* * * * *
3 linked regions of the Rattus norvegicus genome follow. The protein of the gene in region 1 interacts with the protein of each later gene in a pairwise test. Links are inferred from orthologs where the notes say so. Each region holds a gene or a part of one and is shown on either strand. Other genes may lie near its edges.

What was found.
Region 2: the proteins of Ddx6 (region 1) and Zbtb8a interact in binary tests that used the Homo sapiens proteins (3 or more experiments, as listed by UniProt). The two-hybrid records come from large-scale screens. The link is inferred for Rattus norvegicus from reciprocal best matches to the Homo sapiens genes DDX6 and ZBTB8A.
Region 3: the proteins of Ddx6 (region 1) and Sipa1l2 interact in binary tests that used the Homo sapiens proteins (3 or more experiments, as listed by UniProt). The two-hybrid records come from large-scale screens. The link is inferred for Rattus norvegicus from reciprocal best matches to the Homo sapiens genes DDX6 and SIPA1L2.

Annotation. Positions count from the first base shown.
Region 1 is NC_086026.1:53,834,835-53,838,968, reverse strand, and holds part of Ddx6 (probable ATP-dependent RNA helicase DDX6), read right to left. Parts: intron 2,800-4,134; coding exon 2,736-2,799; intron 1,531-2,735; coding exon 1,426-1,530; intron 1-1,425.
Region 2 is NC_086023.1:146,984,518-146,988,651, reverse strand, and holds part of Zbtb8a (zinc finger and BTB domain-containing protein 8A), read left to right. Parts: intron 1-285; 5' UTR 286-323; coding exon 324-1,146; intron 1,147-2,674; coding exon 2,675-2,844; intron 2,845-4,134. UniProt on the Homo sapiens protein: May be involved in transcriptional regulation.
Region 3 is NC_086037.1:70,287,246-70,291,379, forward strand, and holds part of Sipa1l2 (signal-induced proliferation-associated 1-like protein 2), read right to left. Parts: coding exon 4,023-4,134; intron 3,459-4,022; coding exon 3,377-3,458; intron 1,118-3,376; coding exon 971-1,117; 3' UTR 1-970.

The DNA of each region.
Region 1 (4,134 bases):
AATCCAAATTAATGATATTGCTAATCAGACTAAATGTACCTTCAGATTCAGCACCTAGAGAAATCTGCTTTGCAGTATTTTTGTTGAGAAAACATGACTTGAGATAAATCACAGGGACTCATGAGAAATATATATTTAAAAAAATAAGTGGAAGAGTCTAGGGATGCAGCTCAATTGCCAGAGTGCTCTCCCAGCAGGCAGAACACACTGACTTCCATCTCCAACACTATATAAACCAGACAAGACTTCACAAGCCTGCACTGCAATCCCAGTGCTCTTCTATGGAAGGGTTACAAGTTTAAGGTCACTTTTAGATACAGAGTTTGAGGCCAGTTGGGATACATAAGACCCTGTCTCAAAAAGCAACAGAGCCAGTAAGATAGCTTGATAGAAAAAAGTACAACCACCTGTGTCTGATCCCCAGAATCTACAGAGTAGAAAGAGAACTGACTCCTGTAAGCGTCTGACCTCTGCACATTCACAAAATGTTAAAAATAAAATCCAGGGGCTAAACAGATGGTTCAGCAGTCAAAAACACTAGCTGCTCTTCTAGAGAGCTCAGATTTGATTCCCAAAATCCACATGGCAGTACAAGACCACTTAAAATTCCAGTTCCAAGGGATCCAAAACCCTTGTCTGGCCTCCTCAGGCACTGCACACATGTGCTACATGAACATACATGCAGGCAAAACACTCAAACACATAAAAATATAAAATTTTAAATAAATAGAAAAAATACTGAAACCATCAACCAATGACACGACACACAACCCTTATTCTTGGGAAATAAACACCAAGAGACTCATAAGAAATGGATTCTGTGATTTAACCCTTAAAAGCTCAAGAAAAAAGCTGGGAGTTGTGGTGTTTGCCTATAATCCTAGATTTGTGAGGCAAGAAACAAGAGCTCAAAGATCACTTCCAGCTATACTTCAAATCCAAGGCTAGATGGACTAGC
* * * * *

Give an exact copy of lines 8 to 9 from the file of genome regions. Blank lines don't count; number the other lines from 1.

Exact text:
Region 3 is NC_086037.1:70,287,246-70,291,379, forward strand, and holds part of Sipa1l2 (signal-induced proliferation-associated 1-like protein 2), read right to left. Parts: coding exon 4,023-4,134; intron 3,459-4,022; coding exon 3,377-3,458; intron 1,118-3,376; coding exon 971-1,117; 3' UTR 1-970.

The DNA of each region.